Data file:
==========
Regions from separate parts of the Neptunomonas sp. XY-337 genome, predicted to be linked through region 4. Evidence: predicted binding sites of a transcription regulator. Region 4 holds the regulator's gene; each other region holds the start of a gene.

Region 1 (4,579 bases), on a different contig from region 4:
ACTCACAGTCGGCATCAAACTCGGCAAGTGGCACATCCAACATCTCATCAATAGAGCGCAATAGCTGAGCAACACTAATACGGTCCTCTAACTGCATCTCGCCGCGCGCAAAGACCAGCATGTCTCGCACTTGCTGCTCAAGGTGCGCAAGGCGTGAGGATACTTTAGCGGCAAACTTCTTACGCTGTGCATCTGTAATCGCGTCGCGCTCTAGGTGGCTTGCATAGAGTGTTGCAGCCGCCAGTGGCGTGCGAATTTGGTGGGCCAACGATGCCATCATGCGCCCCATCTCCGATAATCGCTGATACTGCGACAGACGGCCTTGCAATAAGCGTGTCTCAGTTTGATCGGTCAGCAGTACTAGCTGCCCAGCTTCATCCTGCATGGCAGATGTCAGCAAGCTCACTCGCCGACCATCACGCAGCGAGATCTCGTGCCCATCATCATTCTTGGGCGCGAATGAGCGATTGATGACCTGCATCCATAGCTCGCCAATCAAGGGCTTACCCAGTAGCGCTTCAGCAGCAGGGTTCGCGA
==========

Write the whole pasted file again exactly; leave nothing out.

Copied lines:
Regions from separate parts of the Neptunomonas sp. XY-337 genome, predicted to be linked through region 4. Evidence: predicted binding sites of a transcription regulator. Region 4 holds the regulator's gene; each other region holds the start of a gene.

Region 1 (4,579 bases), on a different contig from region 4:
ACTCACAGTCGGCATCAAACTCGGCAAGTGGCACATCCAACATCTCATCAATAGAGCGCAATAGCTGAGCAACACTAATACGGTCCTCTAACTGCATCTCGCCGCGCGCAAAGACCAGCATGTCTCGCACTTGCTGCTCAAGGTGCGCAAGGCGTGAGGATACTTTAGCGGCAAACTTCTTACGCTGTGCATCTGTAATCGCGTCGCGCTCTAGGTGGCTTGCATAGAGTGTTGCAGCCGCCAGTGGCGTGCGAATTTGGTGGGCCAACGATGCCATCATGCGCCCCATCTCCGATAATCGCTGATACTGCGACAGACGGCCTTGCAATAAGCGTGTCTCAGTTTGATCGGTCAGCAGTACTAGCTGCCCAGCTTCATCCTGCATGGCAGATGTCAGCAAGCTCACTCGCCGACCATCACGCAGCGAGATCTCGTGCCCATCATCATTCTTGGGCGCGAATGAGCGATTGATGACCTGCATCCATAGCTCGCCAATCAAGGGCTTACCCAGTAGCGCTTCAGCAGCAGGGTTCGCGA